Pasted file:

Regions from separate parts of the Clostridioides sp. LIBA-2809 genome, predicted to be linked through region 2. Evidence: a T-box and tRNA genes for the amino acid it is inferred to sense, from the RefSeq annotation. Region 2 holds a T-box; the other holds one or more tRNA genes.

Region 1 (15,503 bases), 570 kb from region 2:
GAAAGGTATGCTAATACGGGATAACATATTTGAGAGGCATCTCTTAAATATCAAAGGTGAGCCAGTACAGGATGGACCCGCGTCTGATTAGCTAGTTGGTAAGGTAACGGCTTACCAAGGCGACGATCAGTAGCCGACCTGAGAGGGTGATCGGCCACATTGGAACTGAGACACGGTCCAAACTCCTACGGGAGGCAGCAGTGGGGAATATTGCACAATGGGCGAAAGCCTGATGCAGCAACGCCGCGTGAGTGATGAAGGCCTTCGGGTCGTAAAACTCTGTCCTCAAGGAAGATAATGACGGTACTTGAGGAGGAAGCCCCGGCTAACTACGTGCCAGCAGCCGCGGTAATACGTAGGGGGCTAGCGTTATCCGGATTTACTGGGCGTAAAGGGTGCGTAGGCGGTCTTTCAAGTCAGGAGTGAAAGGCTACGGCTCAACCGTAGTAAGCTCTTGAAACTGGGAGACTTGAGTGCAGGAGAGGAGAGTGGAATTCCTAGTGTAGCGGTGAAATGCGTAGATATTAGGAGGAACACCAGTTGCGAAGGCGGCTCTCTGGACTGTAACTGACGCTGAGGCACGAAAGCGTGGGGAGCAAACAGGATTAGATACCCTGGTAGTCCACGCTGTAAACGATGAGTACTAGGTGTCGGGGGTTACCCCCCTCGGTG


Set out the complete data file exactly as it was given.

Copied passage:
Regions from separate parts of the Clostridioides sp. LIBA-2809 genome, predicted to be linked through region 2. Evidence: a T-box and tRNA genes for the amino acid it is inferred to sense, from the RefSeq annotation. Region 2 holds a T-box; the other holds one or more tRNA genes.

Region 1 (15,503 bases), 570 kb from region 2:
GAAAGGTATGCTAATACGGGATAACATATTTGAGAGGCATCTCTTAAATATCAAAGGTGAGCCAGTACAGGATGGACCCGCGTCTGATTAGCTAGTTGGTAAGGTAACGGCTTACCAAGGCGACGATCAGTAGCCGACCTGAGAGGGTGATCGGCCACATTGGAACTGAGACACGGTCCAAACTCCTACGGGAGGCAGCAGTGGGGAATATTGCACAATGGGCGAAAGCCTGATGCAGCAACGCCGCGTGAGTGATGAAGGCCTTCGGGTCGTAAAACTCTGTCCTCAAGGAAGATAATGACGGTACTTGAGGAGGAAGCCCCGGCTAACTACGTGCCAGCAGCCGCGGTAATACGTAGGGGGCTAGCGTTATCCGGATTTACTGGGCGTAAAGGGTGCGTAGGCGGTCTTTCAAGTCAGGAGTGAAAGGCTACGGCTCAACCGTAGTAAGCTCTTGAAACTGGGAGACTTGAGTGCAGGAGAGGAGAGTGGAATTCCTAGTGTAGCGGTGAAATGCGTAGATATTAGGAGGAACACCAGTTGCGAAGGCGGCTCTCTGGACTGTAACTGACGCTGAGGCACGAAAGCGTGGGGAGCAAACAGGATTAGATACCCTGGTAGTCCACGCTGTAAACGATGAGTACTAGGTGTCGGGGGTTACCCCCCTCGGTG